The several blanks while upon or above the table C, are submitted to three distinct operations, viz: the pasting, for the purpose of uniting the three flaps which form the back of the envelop, the application of the gluten to the remaining flap, or as it is termed, the seal flap to make the envelop iielf sealing, and the stamping of the seal E, is a curved head of metal standing partly over the table C, and having attached to it thepaste box 6, which carries the paste to stick together the three first named flaps of the envelop, the gluten die, 7", which takes the gluten from the gluten dish I), and puts it on the seal flap and a screw 9, which gives pressure to the stamp which stamps the seal on the seal flap. The head E, is carried by two cranks (Z, cl, of equal length on two horizontal shafts (Z, (Z, which are placed one above the other parallel with the shafts B and D. These shafts (Z, d, are geared together so as to move always in the same direction, by means of a spur wheel (P, on each, gearing with a spur wheel h*, which is fitted to turn easily on a fixed axle if. This wheel h carries an arm it, which is connected by a rod 723*, with a lever F, which is operated upon by a cam F, on the main shaft to draw down the arm h and give the wheel if, about one-sixth of a revolution, thereby giving nearly one third of a revolution to the shaft-s (ll, cl, and their cranks in the direction of the arrows shown near them in Fig. 3, to carry the head E from the position shown in Fig. 3, where the gluten die f, is in the gluten dish 6, to that shown in Fig. 1, where the gluten die rests on the top sheet of the pile of blanks, the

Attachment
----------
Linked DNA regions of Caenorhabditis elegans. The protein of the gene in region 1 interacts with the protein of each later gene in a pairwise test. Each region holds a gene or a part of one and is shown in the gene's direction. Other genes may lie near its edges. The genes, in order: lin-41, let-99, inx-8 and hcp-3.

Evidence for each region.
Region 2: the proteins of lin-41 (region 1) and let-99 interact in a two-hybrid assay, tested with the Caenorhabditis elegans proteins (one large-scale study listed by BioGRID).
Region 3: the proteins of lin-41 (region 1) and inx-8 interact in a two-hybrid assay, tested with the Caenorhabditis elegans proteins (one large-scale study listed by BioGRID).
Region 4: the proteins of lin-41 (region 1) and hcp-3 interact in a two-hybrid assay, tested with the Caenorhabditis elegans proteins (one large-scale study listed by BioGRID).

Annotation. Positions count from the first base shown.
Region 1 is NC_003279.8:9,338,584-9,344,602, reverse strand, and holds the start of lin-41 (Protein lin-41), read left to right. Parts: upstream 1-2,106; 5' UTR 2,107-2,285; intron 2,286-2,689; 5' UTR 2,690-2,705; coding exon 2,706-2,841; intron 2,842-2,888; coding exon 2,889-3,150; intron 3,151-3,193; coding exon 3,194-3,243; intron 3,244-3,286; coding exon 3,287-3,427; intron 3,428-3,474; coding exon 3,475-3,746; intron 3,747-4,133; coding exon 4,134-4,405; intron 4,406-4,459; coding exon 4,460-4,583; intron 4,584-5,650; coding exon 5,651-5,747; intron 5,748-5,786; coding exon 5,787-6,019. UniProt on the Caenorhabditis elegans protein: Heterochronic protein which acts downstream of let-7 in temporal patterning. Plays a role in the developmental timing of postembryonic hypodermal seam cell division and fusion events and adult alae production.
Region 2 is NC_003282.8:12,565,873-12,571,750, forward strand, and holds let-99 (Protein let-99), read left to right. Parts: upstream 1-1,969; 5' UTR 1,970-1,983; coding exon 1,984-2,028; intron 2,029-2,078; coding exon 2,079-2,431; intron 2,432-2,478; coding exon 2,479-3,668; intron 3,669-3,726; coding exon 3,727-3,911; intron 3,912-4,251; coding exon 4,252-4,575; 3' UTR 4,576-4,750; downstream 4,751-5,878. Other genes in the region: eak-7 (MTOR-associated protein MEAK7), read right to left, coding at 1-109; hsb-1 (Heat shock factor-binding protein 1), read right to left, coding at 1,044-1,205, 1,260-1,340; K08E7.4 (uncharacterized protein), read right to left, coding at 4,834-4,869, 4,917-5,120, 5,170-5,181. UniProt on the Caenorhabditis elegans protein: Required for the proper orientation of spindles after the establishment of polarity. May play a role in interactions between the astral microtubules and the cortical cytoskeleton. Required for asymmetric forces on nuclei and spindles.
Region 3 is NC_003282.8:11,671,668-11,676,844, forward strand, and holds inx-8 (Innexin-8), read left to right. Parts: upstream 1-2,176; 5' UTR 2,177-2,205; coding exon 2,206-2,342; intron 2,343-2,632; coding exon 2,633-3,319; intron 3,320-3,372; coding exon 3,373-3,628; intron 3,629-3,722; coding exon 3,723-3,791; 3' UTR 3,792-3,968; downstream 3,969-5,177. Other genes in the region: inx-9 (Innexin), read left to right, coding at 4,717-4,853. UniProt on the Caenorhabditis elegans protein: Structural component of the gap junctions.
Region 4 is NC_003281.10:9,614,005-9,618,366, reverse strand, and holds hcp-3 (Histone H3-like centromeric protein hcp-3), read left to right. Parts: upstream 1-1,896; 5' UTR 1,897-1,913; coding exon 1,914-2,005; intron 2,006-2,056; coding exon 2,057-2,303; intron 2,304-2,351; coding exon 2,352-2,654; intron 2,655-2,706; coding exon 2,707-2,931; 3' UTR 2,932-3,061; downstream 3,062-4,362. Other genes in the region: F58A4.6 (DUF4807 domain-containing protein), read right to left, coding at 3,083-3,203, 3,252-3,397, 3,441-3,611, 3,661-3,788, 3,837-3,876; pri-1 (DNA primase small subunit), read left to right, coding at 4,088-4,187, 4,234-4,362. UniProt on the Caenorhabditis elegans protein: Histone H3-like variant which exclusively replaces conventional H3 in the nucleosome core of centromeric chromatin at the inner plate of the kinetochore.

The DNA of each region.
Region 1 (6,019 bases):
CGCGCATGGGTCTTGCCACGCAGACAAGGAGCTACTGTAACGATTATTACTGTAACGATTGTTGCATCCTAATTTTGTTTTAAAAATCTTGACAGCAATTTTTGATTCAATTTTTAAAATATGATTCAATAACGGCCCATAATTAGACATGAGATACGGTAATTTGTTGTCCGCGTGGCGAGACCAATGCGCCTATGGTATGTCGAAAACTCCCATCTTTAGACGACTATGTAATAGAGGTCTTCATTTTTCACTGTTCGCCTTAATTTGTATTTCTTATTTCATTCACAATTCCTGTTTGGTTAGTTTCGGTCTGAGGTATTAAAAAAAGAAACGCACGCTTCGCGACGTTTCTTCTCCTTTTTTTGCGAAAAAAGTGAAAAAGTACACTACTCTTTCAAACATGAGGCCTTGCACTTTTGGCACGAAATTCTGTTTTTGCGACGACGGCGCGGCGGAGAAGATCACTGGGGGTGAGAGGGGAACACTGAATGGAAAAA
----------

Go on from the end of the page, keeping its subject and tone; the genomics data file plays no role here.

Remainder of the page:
head being returned again by the action of a spring 2', which holds the lever up in contact with the cam.
The paste box 6, is attached to the front part of the head E. It is of angular or V form in its transverse section as shown in Fig. 3, the apex of the V, being at the bottom. Its horizontal form should correspond with the line in which the paste is to be laid upon the blank, for instance if the envelop blank were of the form represented in Fig. 6, the horizontal form of the trough would require to correspond with the margin of the flap 3, which is the only part requiring to be pasted.